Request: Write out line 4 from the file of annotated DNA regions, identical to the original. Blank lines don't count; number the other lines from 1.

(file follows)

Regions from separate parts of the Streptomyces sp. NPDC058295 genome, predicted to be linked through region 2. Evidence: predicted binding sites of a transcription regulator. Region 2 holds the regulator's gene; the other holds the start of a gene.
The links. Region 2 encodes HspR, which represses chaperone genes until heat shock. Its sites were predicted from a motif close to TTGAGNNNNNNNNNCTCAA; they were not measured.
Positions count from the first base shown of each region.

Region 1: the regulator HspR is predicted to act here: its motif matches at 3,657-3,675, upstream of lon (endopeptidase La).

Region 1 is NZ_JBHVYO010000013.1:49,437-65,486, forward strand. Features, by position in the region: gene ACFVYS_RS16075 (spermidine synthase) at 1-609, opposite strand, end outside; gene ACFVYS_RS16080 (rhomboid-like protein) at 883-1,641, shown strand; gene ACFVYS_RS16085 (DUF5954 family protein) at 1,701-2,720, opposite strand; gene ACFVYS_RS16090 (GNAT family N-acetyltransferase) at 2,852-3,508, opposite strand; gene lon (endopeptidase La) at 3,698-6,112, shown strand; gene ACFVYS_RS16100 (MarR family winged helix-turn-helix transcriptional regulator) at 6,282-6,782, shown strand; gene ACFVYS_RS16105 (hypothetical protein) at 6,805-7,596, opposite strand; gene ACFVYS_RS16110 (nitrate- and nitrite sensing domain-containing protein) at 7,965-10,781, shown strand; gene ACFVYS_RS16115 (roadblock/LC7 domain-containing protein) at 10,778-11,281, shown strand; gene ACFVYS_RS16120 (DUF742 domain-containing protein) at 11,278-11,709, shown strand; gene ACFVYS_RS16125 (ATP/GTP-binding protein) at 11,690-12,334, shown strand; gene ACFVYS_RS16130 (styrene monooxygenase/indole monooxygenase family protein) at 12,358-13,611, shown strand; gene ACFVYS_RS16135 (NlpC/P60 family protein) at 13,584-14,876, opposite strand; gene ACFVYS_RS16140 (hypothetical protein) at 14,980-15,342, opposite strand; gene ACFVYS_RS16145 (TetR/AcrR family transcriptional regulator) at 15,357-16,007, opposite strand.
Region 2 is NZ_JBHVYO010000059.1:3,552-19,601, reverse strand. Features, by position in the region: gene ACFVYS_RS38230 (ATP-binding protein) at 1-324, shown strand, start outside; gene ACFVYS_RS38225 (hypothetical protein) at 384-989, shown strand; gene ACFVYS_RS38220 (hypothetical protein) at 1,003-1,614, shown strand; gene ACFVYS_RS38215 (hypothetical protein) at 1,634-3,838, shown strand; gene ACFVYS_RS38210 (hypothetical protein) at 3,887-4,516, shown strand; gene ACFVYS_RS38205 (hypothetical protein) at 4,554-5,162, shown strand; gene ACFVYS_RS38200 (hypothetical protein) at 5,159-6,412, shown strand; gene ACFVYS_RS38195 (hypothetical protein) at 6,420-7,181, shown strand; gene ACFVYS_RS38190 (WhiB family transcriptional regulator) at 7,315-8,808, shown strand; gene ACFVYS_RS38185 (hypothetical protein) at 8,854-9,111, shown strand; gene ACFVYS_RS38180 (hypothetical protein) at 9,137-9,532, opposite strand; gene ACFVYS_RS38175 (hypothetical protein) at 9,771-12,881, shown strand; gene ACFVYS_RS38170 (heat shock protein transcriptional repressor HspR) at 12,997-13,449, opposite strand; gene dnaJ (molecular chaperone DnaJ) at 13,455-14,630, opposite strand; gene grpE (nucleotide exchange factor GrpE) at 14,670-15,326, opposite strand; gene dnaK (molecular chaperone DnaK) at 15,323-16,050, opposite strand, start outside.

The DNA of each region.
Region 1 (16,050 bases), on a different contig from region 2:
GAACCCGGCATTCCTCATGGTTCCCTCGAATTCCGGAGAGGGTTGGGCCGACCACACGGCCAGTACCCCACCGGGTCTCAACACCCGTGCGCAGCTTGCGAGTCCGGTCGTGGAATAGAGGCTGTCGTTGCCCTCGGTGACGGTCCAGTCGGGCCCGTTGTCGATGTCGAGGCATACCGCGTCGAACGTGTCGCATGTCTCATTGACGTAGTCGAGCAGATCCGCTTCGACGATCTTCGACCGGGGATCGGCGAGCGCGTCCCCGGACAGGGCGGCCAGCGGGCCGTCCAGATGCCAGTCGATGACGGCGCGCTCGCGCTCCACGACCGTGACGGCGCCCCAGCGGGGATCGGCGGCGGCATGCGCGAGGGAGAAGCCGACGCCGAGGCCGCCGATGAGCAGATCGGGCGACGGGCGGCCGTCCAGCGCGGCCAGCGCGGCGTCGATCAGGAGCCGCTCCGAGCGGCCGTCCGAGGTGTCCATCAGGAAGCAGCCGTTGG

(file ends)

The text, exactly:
Region 1: the regulator HspR is predicted to act here: its motif matches at 3,657-3,675, upstream of lon (endopeptidase La).